A multiscale biomimetic strategy to design strong, tough hydrogels by tuning the self-assembly behavior of cellulose†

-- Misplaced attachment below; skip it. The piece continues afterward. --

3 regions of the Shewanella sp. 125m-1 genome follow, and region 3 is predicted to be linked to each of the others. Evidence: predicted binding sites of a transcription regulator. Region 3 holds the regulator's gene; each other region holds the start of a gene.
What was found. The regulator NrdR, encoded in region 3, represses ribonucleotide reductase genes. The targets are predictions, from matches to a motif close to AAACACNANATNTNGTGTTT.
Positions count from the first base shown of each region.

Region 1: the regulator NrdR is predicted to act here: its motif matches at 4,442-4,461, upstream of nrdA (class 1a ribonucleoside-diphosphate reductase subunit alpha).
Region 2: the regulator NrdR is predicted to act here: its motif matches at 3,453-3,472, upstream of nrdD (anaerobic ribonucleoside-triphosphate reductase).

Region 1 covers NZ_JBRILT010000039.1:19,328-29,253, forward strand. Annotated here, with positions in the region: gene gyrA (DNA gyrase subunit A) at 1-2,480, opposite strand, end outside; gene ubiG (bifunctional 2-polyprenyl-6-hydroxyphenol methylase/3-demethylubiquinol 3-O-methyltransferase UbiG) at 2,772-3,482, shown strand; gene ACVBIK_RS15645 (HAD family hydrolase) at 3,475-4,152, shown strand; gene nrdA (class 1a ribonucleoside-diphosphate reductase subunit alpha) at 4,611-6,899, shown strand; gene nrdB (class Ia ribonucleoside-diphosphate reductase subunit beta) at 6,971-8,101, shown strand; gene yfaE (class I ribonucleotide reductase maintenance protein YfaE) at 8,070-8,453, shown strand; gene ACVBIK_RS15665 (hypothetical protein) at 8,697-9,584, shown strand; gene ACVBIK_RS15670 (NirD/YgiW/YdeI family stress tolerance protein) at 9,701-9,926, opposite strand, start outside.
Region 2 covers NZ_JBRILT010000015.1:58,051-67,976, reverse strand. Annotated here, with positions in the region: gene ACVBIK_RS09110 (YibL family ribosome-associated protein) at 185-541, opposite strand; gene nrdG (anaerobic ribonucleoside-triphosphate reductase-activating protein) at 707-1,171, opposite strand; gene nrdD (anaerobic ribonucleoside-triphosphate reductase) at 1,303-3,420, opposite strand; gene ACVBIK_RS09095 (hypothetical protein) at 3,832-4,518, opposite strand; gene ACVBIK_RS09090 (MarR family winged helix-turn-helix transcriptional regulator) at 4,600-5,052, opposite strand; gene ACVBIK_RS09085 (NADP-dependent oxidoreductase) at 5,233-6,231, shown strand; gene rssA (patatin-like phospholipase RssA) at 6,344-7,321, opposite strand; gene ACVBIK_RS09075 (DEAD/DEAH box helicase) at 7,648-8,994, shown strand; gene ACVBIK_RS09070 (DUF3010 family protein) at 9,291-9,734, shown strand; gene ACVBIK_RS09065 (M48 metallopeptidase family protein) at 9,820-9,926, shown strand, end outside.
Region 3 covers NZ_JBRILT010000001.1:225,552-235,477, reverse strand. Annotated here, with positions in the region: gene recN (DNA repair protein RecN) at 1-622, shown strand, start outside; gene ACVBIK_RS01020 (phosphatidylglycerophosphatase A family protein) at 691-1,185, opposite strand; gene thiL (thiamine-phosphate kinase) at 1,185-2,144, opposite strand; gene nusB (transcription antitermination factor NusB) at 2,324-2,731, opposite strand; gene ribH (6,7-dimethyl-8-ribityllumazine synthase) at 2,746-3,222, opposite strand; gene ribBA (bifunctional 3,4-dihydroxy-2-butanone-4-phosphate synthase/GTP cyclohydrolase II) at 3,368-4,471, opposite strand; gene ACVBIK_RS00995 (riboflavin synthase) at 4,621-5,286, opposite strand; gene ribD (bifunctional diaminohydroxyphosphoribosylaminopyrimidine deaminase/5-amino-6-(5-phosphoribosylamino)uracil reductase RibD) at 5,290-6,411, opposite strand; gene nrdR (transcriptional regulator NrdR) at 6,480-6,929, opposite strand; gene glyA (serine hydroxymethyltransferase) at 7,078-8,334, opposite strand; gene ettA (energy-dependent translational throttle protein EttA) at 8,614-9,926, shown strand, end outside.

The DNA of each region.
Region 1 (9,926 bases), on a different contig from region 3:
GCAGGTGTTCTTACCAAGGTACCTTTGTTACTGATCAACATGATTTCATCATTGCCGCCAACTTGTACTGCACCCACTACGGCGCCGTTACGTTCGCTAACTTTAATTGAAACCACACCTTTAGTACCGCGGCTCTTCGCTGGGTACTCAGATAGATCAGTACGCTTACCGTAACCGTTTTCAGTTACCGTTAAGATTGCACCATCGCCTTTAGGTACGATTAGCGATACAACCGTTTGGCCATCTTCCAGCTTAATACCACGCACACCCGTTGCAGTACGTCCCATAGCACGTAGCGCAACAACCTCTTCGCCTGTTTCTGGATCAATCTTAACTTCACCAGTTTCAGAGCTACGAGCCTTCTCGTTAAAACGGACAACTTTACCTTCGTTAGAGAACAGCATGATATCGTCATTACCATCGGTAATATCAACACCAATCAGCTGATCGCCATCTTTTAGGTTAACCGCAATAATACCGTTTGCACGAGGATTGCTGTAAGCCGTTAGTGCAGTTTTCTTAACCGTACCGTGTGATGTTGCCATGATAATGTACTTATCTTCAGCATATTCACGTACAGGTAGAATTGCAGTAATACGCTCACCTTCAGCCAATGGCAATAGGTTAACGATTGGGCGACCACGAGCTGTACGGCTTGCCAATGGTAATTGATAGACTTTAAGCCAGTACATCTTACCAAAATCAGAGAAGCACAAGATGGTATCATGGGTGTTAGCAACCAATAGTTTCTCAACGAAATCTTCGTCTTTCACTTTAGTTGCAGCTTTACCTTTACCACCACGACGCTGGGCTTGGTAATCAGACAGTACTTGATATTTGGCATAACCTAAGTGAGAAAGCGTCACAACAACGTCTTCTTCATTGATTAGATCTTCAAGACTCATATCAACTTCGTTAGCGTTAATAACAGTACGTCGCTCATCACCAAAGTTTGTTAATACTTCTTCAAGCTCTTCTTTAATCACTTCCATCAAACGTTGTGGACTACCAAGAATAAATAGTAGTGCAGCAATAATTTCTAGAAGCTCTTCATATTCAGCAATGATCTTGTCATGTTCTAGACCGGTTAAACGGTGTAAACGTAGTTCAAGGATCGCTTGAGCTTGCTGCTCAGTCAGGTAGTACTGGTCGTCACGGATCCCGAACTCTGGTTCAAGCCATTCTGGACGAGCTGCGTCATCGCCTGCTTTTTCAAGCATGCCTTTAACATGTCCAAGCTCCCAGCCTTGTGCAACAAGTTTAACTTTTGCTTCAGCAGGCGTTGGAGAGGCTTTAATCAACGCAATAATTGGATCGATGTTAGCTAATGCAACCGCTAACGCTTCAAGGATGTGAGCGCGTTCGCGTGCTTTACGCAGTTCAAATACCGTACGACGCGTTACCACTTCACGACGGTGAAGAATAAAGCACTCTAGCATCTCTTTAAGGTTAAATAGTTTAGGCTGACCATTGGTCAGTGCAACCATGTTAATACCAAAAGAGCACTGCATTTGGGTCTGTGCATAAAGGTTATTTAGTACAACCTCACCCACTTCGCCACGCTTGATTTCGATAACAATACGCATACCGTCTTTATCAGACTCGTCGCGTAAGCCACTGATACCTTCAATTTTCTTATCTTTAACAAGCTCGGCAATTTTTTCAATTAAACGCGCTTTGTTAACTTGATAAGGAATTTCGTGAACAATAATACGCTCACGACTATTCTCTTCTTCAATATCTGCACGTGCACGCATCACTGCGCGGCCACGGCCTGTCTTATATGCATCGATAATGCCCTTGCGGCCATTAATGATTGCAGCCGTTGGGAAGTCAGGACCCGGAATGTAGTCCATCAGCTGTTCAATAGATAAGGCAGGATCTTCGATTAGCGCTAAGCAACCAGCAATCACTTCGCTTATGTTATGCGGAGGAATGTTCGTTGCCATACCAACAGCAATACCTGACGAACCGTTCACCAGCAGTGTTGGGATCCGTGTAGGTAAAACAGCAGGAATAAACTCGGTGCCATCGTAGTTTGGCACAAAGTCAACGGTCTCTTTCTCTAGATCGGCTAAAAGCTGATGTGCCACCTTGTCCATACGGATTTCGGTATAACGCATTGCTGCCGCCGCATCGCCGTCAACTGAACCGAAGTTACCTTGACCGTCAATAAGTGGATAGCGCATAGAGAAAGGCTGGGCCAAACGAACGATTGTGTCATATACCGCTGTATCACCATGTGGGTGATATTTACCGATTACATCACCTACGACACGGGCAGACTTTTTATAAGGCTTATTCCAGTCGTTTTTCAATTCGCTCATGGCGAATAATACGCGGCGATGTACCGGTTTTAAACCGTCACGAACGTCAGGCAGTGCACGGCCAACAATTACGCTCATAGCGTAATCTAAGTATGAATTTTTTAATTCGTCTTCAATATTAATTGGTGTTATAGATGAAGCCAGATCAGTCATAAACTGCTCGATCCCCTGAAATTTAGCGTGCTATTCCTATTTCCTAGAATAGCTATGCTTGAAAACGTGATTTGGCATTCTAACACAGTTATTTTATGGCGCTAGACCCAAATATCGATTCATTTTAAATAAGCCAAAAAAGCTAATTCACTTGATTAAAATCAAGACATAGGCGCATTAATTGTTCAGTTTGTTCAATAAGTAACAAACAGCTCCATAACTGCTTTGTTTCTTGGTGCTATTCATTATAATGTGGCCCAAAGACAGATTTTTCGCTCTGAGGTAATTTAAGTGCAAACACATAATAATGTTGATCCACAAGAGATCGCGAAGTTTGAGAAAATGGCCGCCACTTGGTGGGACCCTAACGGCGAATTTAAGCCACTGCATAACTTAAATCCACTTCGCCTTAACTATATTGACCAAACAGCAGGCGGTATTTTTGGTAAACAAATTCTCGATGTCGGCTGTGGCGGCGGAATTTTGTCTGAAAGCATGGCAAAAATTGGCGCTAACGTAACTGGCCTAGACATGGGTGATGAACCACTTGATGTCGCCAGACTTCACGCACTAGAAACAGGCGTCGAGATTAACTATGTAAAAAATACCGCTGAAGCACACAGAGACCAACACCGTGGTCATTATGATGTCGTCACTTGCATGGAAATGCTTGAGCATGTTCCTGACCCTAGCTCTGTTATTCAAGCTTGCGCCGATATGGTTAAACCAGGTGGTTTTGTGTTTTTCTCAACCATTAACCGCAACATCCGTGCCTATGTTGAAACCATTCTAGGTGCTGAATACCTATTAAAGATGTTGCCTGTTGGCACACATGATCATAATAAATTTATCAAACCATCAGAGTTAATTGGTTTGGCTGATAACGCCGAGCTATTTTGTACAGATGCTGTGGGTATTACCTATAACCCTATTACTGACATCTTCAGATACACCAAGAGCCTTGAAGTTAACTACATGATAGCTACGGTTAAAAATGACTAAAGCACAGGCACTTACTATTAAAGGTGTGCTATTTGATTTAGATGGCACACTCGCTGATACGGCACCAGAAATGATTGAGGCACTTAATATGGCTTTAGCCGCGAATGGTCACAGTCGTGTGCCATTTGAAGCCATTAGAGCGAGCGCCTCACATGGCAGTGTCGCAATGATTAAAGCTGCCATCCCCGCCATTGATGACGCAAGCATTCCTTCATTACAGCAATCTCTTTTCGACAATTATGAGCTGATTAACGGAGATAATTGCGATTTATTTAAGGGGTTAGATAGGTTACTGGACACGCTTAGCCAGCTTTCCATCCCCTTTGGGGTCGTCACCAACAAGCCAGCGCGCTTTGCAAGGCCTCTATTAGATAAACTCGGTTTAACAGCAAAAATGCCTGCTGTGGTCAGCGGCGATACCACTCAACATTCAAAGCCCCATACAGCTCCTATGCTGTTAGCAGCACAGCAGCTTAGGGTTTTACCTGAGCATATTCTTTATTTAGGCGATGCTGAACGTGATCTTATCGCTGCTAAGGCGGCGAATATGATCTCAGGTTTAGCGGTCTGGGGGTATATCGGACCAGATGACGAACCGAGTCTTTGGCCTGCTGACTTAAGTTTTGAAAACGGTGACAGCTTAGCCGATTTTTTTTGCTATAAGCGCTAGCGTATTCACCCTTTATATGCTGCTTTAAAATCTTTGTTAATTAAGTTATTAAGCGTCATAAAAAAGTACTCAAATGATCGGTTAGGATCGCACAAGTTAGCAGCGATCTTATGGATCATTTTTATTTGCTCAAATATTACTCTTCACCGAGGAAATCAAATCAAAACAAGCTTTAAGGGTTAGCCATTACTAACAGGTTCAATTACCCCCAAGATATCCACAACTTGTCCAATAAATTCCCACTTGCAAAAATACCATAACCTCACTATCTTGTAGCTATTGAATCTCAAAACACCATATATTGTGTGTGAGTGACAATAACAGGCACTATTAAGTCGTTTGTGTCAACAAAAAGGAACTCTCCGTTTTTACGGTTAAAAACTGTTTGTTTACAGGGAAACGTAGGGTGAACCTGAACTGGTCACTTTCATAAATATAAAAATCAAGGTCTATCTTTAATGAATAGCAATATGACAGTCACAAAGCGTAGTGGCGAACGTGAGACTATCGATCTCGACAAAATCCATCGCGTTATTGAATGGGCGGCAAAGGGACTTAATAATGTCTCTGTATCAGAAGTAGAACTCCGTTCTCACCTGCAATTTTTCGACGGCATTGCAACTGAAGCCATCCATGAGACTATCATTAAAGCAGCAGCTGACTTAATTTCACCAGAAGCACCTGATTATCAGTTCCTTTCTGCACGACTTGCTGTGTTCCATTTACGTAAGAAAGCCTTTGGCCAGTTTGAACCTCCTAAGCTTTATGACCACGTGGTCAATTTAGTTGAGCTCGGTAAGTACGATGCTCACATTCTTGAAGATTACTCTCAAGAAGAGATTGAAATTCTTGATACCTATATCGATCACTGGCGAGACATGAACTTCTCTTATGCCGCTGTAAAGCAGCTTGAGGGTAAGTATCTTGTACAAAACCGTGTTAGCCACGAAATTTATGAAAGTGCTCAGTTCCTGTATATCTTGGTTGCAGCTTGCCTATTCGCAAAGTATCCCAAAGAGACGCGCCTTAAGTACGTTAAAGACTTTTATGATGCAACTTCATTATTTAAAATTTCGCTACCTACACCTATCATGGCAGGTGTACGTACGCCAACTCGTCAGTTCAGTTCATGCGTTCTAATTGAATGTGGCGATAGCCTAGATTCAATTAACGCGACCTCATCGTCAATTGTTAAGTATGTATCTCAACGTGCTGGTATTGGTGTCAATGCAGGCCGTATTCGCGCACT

Strong and tough hydrogels have gained popularity for various applications; however, their fabrication remains challenging, particularly when incorporating functionalities. Here, we describe a novel facile multiscale biomimetic strategy that combines molecular and structural engineering to fabricate strong and tough hydrogels. More specifically, a non-covalent-bonding-driven self-assembled cellulose skeleton is embedded in a polyacrylamide matrix. Water-induced cellulose self-assembly facilitates the production of a biomimetic design. The resulting hydrogel exhibited unique interesting features, including the hierarchical structure of the skin, molecular-scale regulation of the enhanced skeleton, and incorporation of physical interfacial interactions. The resultant hydrogels showed excellent tensile strength, toughness and stretchability, with antibacterial, anti-freezing, and adhesive properties desirable for sensor applications. This study proposes an effective strategy that can be used to overcome the challenge of the mutual exclusivity of high strength and toughness and circumvent the trade-off between functionalities and mechanical properties. Thus, this study provides new insights for designing strong and tough hydrogels.